Report on Ruapehu (New Zealand) — 6 June-12 June 2018
Smithsonian / US Geological Survey Weekly Volcanic Activity Report,
6 June-12 June 2018
Managing Editor: Sally Kuhn Sennert
Please cite this report as:
Global Volcanism Program, 2018. Report on Ruapehu (New Zealand). In: Sennert, S K (ed.), Weekly Volcanic Activity Report, 6 June-12 June 2018. Smithsonian Institution and US Geological Survey.
39.28°S, 175.57°E; summit elev. 2797 m
All times are local (unless otherwise noted)
On 5 June GeoNet reported that a new heating cycle at Ruapehu’s summit Crater Lake began, as indicated by a recent rise in the water temperature. The increasing lake temperature began 29 May, at a rate of about 1°C per day. Volcanic tremor also increased, representing a greater flow of hydrothermal fluids into the lake. Many heating and cooling cycles have occurred in the past; the current cycle does not indicate an unusual sign of unrest. The Volcanic Alert Level remained at 1 (minor volcanic unrest) and the Aviation Color Code remained at Green.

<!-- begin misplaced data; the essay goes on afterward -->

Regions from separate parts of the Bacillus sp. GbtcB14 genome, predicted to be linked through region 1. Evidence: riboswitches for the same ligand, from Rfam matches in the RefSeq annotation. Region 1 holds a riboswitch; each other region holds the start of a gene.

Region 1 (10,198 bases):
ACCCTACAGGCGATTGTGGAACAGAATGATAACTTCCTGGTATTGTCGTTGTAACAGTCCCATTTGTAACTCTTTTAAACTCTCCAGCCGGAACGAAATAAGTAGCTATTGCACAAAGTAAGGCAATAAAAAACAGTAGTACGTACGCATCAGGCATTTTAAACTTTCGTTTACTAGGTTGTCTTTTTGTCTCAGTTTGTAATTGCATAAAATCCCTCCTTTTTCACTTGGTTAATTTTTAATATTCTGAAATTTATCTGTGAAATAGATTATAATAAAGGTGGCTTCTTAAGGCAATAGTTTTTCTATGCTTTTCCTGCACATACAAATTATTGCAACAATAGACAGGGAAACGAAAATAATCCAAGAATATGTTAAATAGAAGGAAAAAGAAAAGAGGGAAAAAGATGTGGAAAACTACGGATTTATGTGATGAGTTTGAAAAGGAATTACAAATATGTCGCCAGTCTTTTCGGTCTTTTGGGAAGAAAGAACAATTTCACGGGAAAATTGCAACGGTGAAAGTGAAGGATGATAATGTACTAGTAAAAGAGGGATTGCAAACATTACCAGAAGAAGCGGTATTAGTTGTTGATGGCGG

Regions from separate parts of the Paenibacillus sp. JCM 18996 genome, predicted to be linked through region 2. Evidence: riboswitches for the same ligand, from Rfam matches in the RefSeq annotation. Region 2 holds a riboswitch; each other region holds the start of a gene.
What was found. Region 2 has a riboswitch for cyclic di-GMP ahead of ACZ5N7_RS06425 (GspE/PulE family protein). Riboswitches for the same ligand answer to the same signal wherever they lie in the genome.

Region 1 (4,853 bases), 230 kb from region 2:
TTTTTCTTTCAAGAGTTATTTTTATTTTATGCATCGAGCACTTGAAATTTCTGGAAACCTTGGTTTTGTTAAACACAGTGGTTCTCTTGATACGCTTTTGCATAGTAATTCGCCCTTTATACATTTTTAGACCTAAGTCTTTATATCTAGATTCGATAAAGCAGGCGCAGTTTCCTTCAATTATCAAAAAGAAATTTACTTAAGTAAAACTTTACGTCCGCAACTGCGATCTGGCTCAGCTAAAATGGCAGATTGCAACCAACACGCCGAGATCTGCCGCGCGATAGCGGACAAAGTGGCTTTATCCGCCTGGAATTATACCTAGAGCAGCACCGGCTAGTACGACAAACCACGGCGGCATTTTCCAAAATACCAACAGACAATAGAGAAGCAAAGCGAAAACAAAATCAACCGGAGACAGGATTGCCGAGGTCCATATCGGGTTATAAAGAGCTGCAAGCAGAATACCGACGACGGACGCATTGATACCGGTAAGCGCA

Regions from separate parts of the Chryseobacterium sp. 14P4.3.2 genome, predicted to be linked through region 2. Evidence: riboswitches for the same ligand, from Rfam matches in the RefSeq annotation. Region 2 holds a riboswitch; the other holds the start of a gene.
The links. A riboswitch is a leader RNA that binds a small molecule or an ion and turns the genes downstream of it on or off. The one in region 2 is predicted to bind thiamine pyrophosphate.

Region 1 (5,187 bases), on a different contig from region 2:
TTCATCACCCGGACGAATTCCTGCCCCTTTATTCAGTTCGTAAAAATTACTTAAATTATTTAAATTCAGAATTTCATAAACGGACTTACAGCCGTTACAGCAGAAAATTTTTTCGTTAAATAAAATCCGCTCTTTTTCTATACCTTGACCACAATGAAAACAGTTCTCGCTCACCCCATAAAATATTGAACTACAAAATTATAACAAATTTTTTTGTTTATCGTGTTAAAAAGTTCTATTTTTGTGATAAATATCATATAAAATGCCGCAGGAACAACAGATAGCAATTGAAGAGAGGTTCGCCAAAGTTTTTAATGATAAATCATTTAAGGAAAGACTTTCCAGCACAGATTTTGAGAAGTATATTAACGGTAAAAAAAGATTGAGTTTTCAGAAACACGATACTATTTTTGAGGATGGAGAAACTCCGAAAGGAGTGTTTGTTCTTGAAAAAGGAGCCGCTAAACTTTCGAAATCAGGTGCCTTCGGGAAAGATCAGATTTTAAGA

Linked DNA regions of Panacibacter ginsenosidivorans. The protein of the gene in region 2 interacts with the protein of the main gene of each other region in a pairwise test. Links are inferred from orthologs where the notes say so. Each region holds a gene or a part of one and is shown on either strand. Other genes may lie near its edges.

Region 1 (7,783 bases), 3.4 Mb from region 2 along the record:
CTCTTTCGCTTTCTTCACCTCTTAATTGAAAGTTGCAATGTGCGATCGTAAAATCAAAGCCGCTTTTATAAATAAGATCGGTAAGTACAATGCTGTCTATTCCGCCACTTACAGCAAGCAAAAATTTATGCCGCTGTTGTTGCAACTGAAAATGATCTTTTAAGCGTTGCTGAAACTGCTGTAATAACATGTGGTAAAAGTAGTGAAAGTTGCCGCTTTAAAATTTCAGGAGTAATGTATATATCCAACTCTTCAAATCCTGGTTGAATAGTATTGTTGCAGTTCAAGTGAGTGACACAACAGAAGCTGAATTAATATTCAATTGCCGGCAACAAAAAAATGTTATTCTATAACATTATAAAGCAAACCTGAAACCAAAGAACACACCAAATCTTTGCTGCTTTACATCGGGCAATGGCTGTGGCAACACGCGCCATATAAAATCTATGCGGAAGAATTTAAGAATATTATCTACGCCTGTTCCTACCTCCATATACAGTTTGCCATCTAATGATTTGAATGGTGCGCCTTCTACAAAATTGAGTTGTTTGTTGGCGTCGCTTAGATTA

Geological Summary. Ruapehu, one of New Zealand's most active volcanoes, is a complex stratovolcano constructed during at least four cone-building episodes dating back to about 200,000 years ago. The dominantly andesitic 110 km3 volcanic massif is elongated in a NNE-SSW direction and surrounded by another 100 km3 ring plain of volcaniclastic debris, including the NW-flank Murimoto debris-avalanche deposit. A series of subplinian eruptions took place between about 22,600 and 10,000 years ago, but pyroclastic flows have been infrequent. The broad summait area and flank contain at least six vents active during the Holocene. Frequent mild-to-moderate explosive eruptions have been recorded from the Te Wai a-Moe (Crater Lake) vent, and tephra characteristics suggest that the crater lake may have formed as recently as 3,000 years ago. Lahars resulting from phreatic eruptions at the summit crater lake are a hazard to a ski area on the upper flanks and lower river valleys.